THE GREAT UNKNOWN AND THE UNKNOWN GREAT: The life and times of resister Gordon Hirabayashi (Part 2)

Note: This is the second of a two-part column.

In 1951 Gordon Hirabayashi defended his doctoral thesis in sociology. His subject was the adaptation and status of the Doukhobors in British Columbia’s Slocan Valley. It was an intriguing choice of subject. Members of this sect of pacifist Christians from Russia, who believed in holding land communally and who refused to serve in the military, had faced persecution in the old country. They had migrated to Western Canada at the turn of the 20th century in search of freedom, but faced continuing government persecution there as well because of their refusal to assimilate (they attracted further opposition by their practice of staging mass nude protest marches against policies they opposed).

Although Hirabayashi seems not to have had a deep knowledge of Doukhobor culture, he was no doubt impressed by the parallels between their treatment and the experience of Japanese Americans (more so as many Doukhobors had formed friendly connections with the Japanese Canadians who were removed from the West Coast and confined in the Slocan Valley during World War II). Ironically, in 1953, barely a year after he completed his study, British Columbia’s government would seize 150 children from a radical Doukhobor faction, the Sons of Freedom, and forcibly intern them in residential schools.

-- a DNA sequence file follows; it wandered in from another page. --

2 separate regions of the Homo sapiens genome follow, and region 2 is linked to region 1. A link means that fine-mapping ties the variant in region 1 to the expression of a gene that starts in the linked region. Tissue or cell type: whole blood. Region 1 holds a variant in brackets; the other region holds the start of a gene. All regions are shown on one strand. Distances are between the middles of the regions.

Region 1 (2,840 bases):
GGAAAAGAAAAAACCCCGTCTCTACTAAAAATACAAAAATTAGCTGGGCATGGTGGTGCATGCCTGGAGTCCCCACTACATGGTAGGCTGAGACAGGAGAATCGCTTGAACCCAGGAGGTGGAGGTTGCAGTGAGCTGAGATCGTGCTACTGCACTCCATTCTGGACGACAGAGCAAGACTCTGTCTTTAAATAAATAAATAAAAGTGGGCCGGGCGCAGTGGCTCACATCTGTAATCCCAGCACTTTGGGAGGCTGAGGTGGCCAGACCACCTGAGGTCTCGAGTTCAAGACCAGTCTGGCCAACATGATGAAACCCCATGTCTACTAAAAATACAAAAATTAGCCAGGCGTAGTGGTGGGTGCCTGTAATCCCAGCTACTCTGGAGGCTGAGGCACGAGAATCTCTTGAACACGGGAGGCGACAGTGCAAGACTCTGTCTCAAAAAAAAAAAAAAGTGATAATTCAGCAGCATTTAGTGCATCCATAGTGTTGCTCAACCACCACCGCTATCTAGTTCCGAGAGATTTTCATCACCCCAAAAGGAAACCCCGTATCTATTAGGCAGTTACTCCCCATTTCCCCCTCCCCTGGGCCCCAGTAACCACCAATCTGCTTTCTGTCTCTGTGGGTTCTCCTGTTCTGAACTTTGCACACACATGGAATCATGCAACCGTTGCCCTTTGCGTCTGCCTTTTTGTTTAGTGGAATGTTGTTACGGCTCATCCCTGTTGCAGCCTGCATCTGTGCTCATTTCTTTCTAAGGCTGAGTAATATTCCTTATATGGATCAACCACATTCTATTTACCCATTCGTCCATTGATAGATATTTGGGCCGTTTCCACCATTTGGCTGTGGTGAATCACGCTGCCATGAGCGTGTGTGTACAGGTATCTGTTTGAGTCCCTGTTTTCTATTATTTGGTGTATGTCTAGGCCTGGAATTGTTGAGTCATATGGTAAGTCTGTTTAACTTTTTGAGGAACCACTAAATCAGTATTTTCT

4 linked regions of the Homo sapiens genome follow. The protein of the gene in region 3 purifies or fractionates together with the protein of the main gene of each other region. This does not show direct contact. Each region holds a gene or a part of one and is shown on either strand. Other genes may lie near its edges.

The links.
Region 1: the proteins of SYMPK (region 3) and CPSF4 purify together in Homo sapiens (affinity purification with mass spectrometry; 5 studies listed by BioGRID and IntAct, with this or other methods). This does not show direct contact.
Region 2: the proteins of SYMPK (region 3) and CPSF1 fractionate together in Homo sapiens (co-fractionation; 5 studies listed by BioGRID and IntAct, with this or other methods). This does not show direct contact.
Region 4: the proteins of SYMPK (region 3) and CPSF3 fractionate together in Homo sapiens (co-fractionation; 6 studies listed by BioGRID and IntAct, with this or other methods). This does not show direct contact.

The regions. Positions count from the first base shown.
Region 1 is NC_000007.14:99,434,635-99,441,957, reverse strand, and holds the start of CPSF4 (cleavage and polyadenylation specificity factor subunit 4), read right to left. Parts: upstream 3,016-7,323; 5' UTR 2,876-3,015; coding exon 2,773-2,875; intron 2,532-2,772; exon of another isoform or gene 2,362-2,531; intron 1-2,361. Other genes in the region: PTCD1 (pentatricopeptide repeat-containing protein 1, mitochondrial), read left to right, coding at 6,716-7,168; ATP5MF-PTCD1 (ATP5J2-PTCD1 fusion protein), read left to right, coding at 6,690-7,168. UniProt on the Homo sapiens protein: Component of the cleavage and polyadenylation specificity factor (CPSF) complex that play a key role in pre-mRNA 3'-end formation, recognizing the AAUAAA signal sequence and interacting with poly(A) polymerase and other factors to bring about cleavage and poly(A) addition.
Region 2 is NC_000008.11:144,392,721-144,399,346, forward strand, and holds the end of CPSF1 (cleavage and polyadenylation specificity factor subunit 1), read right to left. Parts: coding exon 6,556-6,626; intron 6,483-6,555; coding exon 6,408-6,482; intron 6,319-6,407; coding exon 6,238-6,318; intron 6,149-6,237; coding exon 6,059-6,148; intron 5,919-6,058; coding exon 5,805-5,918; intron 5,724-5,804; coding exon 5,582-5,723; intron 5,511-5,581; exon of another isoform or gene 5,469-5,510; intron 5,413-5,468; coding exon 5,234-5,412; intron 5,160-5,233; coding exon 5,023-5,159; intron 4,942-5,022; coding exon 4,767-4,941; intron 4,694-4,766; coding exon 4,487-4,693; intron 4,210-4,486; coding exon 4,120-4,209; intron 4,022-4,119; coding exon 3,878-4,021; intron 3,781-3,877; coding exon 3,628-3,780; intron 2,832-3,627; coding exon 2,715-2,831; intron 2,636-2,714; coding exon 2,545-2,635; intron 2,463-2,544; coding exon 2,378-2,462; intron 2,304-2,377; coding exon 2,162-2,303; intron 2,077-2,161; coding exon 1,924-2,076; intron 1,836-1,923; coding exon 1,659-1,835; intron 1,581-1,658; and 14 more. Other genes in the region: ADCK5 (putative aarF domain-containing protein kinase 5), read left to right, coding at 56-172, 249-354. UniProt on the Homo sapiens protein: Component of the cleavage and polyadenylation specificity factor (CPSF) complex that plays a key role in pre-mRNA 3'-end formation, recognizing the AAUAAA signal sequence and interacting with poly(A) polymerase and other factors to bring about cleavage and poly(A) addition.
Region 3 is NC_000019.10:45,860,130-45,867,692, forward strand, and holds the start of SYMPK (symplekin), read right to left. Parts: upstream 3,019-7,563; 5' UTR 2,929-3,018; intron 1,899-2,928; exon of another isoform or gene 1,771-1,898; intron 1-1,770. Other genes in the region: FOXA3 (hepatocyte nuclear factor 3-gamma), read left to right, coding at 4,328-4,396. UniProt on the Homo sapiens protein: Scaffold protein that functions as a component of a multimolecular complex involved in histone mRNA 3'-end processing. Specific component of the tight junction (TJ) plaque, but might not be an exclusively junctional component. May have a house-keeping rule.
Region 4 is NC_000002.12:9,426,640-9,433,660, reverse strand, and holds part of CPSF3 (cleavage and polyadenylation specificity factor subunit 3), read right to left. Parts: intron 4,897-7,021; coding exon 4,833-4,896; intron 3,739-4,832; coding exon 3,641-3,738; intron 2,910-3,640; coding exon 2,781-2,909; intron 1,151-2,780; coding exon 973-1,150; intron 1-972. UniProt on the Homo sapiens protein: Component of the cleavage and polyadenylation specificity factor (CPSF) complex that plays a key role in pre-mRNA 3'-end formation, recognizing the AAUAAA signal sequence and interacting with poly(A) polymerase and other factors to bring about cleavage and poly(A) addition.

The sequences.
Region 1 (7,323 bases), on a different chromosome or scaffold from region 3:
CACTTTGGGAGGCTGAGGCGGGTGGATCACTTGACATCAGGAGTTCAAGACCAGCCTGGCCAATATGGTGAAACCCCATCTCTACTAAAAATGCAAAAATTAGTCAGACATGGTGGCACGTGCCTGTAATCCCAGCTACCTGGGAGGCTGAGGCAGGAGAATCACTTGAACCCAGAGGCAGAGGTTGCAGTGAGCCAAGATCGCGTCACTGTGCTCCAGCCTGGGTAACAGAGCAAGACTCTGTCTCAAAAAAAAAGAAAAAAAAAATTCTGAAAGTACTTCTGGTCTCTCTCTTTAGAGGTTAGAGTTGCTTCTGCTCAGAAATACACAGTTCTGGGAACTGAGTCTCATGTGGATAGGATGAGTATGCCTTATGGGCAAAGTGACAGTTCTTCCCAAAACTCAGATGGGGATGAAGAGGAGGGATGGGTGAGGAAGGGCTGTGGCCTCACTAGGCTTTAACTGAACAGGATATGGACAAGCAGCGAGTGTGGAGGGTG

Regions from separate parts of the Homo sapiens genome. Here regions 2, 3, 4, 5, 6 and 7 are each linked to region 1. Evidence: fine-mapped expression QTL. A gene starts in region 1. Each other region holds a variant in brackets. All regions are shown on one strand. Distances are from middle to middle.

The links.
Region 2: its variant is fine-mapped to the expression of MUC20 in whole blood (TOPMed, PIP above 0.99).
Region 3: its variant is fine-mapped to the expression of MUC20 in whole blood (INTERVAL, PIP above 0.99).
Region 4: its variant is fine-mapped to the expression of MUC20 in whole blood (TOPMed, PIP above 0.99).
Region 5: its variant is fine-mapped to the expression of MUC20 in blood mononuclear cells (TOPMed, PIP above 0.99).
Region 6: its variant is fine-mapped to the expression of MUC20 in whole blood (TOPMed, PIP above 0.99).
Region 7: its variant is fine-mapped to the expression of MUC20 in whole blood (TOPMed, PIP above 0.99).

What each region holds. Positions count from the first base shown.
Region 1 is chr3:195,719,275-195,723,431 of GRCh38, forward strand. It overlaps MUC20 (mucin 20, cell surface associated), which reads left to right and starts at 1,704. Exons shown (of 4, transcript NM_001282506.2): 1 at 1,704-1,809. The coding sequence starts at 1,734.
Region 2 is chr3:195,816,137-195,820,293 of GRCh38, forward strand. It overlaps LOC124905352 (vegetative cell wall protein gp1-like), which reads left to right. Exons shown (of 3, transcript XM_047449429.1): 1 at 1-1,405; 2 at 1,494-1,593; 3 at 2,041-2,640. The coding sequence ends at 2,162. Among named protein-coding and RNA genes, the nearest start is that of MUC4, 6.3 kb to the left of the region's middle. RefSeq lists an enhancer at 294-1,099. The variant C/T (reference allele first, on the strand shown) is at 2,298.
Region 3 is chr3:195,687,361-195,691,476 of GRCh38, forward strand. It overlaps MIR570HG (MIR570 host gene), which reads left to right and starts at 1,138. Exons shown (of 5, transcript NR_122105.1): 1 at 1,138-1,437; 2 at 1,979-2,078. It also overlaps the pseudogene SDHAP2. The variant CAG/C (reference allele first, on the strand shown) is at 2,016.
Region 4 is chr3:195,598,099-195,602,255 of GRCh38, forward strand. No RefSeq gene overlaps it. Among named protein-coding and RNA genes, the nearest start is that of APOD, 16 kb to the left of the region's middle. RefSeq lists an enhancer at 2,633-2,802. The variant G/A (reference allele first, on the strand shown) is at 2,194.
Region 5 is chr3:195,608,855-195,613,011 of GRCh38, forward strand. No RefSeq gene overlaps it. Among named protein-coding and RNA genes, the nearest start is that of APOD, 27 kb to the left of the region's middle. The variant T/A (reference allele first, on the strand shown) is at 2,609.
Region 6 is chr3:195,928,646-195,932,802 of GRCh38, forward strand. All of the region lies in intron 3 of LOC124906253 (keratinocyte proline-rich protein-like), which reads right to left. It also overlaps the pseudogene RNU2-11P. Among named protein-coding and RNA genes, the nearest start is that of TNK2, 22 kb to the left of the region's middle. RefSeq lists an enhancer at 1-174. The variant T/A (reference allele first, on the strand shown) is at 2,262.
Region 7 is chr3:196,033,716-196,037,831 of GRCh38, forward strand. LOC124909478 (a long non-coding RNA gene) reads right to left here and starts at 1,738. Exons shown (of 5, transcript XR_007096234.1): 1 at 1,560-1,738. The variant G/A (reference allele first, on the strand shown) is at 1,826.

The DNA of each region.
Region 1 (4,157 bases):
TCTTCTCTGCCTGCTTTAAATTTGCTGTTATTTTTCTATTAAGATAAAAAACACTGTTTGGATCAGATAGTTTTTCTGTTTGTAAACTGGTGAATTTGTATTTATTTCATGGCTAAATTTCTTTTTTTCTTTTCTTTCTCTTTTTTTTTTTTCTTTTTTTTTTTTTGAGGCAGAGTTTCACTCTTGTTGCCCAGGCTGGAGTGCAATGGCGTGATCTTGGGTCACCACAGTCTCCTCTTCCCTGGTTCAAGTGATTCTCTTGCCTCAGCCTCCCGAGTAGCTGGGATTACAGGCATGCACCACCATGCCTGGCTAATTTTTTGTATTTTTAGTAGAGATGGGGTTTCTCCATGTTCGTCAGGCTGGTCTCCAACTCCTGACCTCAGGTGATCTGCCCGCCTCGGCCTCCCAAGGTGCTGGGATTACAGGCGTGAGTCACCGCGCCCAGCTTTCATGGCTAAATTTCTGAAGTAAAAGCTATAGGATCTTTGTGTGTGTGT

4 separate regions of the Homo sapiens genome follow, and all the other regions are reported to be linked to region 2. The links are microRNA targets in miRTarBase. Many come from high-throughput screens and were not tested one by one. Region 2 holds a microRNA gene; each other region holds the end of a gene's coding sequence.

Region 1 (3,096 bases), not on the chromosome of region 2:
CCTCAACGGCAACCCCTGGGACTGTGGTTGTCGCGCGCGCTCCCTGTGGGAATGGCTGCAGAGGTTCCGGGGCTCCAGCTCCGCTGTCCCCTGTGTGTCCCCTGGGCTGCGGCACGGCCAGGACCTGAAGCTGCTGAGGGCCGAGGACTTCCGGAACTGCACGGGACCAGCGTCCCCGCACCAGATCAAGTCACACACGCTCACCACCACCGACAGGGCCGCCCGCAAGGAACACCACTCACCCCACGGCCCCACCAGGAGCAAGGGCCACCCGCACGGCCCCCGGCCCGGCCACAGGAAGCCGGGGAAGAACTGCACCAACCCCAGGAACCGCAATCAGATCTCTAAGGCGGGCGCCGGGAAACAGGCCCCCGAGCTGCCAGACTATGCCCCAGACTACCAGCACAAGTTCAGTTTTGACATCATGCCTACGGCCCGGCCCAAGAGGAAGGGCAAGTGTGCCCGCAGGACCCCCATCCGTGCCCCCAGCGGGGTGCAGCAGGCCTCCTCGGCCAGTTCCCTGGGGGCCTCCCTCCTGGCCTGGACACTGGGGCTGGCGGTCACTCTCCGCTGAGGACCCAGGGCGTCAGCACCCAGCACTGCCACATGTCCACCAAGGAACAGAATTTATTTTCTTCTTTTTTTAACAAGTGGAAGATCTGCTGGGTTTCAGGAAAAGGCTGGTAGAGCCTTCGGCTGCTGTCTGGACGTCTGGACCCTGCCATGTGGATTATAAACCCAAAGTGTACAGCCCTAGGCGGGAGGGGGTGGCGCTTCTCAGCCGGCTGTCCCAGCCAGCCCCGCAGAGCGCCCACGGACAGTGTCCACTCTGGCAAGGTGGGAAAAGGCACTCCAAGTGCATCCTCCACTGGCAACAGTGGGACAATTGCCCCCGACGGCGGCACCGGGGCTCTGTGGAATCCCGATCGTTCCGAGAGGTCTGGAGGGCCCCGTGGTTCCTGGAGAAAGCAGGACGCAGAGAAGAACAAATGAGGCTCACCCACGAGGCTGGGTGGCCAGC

Following the completion of his doctorate, Hirabayashi began his career as a professor. (One odd legacy of the wartime Japanese American cases is that Gordon Hirabayashi was able to become a professor and Minoru Yasui to retain his license to practice law without hindrance. Conversely, their fellow defendant Fred Korematsu was barred from obtaining a license as a real estate broker in the postwar years, because the conviction on his record rendered him ineligible for the required “good character” citation. This was not because academics and lawyers have lower ethnical standards than real estate agents, but a product of the odd fact that Hirabayashi and Yasui’s offenses were misdemeanors, while Korematsu’s was a felony). In 1952, Hirabayashi headed to Lebanon with his family to take up a position as assistant professor of sociology at The American University in Beirut. He later explained that he wanted to get some international experience, and that this was the first job offered him. He remained in Lebanon for three years, and then moved to The American University in Cairo, Egypt in 1955-56. (When war threatened in the region and Hirabayashi was invited to evacuate, he retorted that as a Japanese American he had always refused to “evacuate” his home!) During his time in the Middle East, he published his first scholarly articles, on communication networks and political awareness in Egypt, social change in Jordan and Lebanese village networks.